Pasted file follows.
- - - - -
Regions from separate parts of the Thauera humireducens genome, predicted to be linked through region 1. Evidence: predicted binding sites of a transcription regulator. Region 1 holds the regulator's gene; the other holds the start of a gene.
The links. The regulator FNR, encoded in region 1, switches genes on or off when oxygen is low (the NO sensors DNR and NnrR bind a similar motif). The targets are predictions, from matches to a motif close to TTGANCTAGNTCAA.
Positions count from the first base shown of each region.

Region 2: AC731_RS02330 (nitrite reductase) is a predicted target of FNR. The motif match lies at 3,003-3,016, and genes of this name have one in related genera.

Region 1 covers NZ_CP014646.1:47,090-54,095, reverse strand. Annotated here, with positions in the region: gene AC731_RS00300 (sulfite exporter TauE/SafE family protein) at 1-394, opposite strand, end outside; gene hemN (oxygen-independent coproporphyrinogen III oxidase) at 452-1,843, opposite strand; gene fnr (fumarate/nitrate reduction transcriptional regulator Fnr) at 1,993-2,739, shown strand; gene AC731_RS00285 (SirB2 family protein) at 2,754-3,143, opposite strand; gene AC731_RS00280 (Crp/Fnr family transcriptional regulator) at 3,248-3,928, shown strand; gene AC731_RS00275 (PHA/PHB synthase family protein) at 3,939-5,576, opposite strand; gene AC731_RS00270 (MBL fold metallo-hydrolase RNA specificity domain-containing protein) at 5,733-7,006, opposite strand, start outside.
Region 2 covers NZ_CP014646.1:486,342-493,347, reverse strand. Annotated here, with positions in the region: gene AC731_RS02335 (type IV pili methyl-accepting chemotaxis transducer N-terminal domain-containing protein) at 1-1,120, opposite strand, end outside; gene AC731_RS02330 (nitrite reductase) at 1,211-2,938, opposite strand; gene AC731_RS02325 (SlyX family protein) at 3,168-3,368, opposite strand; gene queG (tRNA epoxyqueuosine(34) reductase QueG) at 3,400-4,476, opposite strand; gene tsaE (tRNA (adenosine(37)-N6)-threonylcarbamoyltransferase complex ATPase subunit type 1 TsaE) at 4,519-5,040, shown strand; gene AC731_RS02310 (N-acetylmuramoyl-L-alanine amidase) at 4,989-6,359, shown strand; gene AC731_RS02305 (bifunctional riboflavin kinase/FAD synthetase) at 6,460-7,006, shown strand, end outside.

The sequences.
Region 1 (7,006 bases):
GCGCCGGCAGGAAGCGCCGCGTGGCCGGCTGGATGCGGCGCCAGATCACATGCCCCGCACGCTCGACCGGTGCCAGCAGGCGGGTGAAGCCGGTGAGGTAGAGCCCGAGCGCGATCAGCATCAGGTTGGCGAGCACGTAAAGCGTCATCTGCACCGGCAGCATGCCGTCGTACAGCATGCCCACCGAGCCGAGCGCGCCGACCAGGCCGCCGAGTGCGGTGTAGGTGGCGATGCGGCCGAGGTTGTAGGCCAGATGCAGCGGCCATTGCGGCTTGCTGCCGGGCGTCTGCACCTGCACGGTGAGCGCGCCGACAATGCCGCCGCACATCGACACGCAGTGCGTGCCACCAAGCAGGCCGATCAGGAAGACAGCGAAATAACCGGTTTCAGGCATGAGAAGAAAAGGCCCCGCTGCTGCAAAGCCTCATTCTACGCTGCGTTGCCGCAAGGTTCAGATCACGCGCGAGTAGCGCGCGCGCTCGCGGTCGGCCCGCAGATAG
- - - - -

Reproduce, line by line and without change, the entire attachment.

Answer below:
Regions from separate parts of the Thauera humireducens genome, predicted to be linked through region 1. Evidence: predicted binding sites of a transcription regulator. Region 1 holds the regulator's gene; the other holds the start of a gene.
The links. The regulator FNR, encoded in region 1, switches genes on or off when oxygen is low (the NO sensors DNR and NnrR bind a similar motif). The targets are predictions, from matches to a motif close to TTGANCTAGNTCAA.
Positions count from the first base shown of each region.

Region 2: AC731_RS02330 (nitrite reductase) is a predicted target of FNR. The motif match lies at 3,003-3,016, and genes of this name have one in related genera.

Region 1 covers NZ_CP014646.1:47,090-54,095, reverse strand. Annotated here, with positions in the region: gene AC731_RS00300 (sulfite exporter TauE/SafE family protein) at 1-394, opposite strand, end outside; gene hemN (oxygen-independent coproporphyrinogen III oxidase) at 452-1,843, opposite strand; gene fnr (fumarate/nitrate reduction transcriptional regulator Fnr) at 1,993-2,739, shown strand; gene AC731_RS00285 (SirB2 family protein) at 2,754-3,143, opposite strand; gene AC731_RS00280 (Crp/Fnr family transcriptional regulator) at 3,248-3,928, shown strand; gene AC731_RS00275 (PHA/PHB synthase family protein) at 3,939-5,576, opposite strand; gene AC731_RS00270 (MBL fold metallo-hydrolase RNA specificity domain-containing protein) at 5,733-7,006, opposite strand, start outside.
Region 2 covers NZ_CP014646.1:486,342-493,347, reverse strand. Annotated here, with positions in the region: gene AC731_RS02335 (type IV pili methyl-accepting chemotaxis transducer N-terminal domain-containing protein) at 1-1,120, opposite strand, end outside; gene AC731_RS02330 (nitrite reductase) at 1,211-2,938, opposite strand; gene AC731_RS02325 (SlyX family protein) at 3,168-3,368, opposite strand; gene queG (tRNA epoxyqueuosine(34) reductase QueG) at 3,400-4,476, opposite strand; gene tsaE (tRNA (adenosine(37)-N6)-threonylcarbamoyltransferase complex ATPase subunit type 1 TsaE) at 4,519-5,040, shown strand; gene AC731_RS02310 (N-acetylmuramoyl-L-alanine amidase) at 4,989-6,359, shown strand; gene AC731_RS02305 (bifunctional riboflavin kinase/FAD synthetase) at 6,460-7,006, shown strand, end outside.

The sequences.
Region 1 (7,006 bases):
GCGCCGGCAGGAAGCGCCGCGTGGCCGGCTGGATGCGGCGCCAGATCACATGCCCCGCACGCTCGACCGGTGCCAGCAGGCGGGTGAAGCCGGTGAGGTAGAGCCCGAGCGCGATCAGCATCAGGTTGGCGAGCACGTAAAGCGTCATCTGCACCGGCAGCATGCCGTCGTACAGCATGCCCACCGAGCCGAGCGCGCCGACCAGGCCGCCGAGTGCGGTGTAGGTGGCGATGCGGCCGAGGTTGTAGGCCAGATGCAGCGGCCATTGCGGCTTGCTGCCGGGCGTCTGCACCTGCACGGTGAGCGCGCCGACAATGCCGCCGCACATCGACACGCAGTGCGTGCCACCAAGCAGGCCGATCAGGAAGACAGCGAAATAACCGGTTTCAGGCATGAGAAGAAAAGGCCCCGCTGCTGCAAAGCCTCATTCTACGCTGCGTTGCCGCAAGGTTCAGATCACGCGCGAGTAGCGCGCGCGCTCGCGGTCGGCCCGCAGATAG